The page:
Our Sherwood Police Department Patrol Division, which is presently made up of 16 patrol officers and 3 patrol sergeants (supervisors), is responsible for responding to initial calls for service on a 24/7 schedule.
Citizens file police reports for a whole range of situations, including; thefts of property, criminal mischief (damage to property), hit and run and pedestrian accidents, mail thefts, identity theft, burglaries, robberies, assaults, domestic disturbance, etc.
Presently, with the limited amount of patrol officers per shift (two officers per shift) and because of the large volume of daily calls for service, coupled to the fact that we only have two investigators, the Patrol Officer is responsible for investigating as much of each case that they can possibly follow up on, to include solving the case and making an arrest.
When the Patrol Officer is unable to conduct further follow up action, (i.e.: leave the city, contact witnesses, victims and suspects due to their shift schedule, and location, etc.), the Detective Division is then assigned to the case for follow up.
The Sherwood Police Department Criminal Investigation Division is a small unit consisting of two investigators. With Sherwood's residential and business growth rate still on the rise, Detective Jeff Fitzpatrick and I are on a whirlwind of a race to assist victims and to solve the growing number of crimes occurring due to the growth of the City of Sherwood. Don't get me wrong, in comparison to other larger cities; the growth of our crime rate is miniscule. Sherwood is probably one of the most desirable communities to live in today in the State of Oregon, and even at it's present growth rate it is going through, in the future, we know that the same small town atmosphere that it has always had will still prevail.
Detective Fitzpatrick investigates paper crimes, (identity theft, forgery, and other types of computer fraud) and property crimes, (thefts of property, vehicles, criminal mischief, etc.), while I investigate people crimes, (rape, child abuse, physical abuse, robberies, etc.) With many of the before mentioned types of crimes, two investigators are actually needed in order to investigate some crimes due to the fact that officer safety is the number one concern and that in many of the mentioned type cases the criminal is possibly armed and or dangerous.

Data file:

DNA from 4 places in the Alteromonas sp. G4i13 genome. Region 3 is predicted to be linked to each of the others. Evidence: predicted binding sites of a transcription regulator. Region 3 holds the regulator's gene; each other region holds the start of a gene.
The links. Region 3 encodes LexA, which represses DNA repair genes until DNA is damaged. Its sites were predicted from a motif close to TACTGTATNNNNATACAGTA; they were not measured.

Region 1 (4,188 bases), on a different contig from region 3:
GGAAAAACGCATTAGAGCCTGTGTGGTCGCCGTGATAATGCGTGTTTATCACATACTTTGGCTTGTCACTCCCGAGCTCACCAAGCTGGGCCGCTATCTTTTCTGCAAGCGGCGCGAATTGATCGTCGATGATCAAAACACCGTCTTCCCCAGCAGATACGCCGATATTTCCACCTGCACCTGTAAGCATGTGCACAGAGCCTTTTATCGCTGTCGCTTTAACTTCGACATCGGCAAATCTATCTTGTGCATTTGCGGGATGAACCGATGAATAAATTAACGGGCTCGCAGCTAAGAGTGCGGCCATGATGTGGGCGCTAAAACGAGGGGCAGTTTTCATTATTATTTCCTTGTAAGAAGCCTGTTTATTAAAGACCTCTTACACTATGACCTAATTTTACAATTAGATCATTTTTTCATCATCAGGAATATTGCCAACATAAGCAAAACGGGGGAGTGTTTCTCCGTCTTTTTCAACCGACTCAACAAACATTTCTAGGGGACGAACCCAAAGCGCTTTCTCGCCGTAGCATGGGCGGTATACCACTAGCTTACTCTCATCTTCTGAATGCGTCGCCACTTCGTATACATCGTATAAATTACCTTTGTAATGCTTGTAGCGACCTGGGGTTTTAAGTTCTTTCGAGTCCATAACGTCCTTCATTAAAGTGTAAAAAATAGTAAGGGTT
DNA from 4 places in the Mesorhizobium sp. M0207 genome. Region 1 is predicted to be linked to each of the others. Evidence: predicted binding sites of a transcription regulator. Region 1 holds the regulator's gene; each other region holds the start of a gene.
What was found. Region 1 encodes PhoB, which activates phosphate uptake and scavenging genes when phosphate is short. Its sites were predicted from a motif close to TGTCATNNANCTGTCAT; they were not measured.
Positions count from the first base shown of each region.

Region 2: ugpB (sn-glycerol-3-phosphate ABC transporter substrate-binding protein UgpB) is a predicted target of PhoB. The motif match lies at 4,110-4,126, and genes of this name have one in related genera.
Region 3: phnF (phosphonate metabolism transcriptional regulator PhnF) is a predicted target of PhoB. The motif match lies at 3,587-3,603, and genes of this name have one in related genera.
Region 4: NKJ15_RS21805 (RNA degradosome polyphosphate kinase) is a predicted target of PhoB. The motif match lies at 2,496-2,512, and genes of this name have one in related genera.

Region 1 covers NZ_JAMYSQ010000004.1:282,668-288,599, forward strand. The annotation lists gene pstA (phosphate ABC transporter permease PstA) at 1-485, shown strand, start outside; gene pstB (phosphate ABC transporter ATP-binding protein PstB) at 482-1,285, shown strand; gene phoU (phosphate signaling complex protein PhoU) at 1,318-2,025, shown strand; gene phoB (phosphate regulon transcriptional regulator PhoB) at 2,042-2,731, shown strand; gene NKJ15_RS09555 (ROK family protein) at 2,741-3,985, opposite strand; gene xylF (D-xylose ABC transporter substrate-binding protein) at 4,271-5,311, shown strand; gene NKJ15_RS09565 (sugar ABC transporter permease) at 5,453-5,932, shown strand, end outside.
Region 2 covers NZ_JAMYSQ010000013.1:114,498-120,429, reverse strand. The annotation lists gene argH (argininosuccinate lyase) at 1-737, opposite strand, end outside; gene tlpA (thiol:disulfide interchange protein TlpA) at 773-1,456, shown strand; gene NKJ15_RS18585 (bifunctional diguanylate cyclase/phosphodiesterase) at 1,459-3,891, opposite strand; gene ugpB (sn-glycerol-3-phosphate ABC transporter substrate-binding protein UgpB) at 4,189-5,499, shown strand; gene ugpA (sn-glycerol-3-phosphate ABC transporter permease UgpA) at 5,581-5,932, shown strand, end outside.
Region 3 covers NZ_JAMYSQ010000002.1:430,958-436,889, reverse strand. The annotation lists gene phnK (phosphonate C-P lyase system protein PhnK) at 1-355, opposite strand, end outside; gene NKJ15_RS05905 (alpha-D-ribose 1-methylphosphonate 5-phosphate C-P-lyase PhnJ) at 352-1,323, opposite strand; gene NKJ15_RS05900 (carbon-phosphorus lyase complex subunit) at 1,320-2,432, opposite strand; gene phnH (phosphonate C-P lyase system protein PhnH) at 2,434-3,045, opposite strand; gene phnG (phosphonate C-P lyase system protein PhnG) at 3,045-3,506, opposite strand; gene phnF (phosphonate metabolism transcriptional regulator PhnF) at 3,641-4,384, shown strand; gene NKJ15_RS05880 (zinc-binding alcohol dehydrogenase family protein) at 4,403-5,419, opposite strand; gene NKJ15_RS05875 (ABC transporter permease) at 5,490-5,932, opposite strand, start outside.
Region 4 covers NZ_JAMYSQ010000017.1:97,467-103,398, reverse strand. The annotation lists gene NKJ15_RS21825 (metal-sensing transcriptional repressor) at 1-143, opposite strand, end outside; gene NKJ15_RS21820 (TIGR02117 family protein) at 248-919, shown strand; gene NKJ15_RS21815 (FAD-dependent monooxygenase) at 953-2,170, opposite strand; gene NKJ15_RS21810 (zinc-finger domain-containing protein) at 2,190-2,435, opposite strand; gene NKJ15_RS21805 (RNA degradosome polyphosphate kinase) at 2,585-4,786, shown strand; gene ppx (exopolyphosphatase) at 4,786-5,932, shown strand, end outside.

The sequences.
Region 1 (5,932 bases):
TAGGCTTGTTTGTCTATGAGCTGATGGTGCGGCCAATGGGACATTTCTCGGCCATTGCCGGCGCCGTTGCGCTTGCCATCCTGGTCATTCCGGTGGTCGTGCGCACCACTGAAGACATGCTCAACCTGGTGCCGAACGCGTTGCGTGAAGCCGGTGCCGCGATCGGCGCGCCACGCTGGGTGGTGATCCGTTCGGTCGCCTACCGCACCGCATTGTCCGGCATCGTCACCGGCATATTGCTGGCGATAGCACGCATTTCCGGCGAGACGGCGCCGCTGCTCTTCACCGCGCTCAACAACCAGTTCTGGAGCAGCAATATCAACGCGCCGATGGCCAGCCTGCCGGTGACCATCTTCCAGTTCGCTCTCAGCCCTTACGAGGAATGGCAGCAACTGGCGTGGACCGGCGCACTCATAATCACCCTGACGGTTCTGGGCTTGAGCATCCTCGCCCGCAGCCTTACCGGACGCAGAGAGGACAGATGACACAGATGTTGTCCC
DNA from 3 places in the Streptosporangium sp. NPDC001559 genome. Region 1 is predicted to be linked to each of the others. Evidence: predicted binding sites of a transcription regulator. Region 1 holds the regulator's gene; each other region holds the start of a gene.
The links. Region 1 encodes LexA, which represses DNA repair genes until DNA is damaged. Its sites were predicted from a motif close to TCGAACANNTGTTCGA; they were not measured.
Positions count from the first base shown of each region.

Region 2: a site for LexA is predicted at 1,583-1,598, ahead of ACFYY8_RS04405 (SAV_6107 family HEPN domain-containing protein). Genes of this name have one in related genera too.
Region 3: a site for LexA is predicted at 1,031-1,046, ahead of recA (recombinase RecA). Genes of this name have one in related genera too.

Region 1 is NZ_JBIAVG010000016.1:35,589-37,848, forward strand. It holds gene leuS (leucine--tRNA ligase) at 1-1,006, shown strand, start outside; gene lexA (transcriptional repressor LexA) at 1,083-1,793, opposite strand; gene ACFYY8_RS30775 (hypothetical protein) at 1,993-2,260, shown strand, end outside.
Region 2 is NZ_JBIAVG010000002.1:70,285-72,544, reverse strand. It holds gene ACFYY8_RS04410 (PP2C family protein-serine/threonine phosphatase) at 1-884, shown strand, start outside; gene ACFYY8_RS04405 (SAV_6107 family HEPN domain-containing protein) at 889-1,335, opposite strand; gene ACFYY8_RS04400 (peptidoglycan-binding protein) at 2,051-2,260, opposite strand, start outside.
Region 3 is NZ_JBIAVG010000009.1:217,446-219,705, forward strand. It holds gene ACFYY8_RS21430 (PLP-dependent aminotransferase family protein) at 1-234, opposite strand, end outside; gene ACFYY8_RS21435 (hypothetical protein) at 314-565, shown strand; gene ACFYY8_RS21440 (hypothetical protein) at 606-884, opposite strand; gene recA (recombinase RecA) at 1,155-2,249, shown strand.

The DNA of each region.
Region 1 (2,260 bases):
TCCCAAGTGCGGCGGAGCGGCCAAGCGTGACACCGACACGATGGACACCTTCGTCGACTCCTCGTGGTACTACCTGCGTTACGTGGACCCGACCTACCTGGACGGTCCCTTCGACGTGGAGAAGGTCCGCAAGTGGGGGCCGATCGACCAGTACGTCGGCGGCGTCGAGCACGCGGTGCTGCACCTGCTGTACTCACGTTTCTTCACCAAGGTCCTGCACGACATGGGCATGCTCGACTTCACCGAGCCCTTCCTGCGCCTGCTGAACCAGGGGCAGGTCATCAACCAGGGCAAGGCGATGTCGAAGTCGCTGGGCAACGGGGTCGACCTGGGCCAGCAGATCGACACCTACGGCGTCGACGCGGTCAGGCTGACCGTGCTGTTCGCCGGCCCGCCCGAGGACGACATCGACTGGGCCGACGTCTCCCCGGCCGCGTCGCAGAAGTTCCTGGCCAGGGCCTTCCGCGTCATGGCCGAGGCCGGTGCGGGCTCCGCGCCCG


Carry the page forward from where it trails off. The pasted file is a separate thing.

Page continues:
In this past year our rate of solving paper and property crimes has increased tremendously. Yet, as Detective Fitzpatrick has pointed out, without the assistance from witnesses coming forward and the assistance from larger police agencies, who have larger information networks, solving these at times complex crimes would be impossible.
The connected wired future is actually here now. Making use of the array of electronic tools that exist in our computer wired world, along with observant citizens, can make all the difference in how quickly a case can be solved. E-mailing, digital cameras, electronic finger printing, scanners, and cell phones, etc. are tools that are helping us to connect the pieces that help to solve crimes.
We appreciate your assistance and information concerning suspicious activity and with details that might not be of immediate relevance to you, but as we connect the pieces to the puzzle, the eventual picture that takes form can eventually solve the case.
Detective Sergeant Dwight Onchi is the public information officer for the Sherwood Police Department and the City of Sherwood.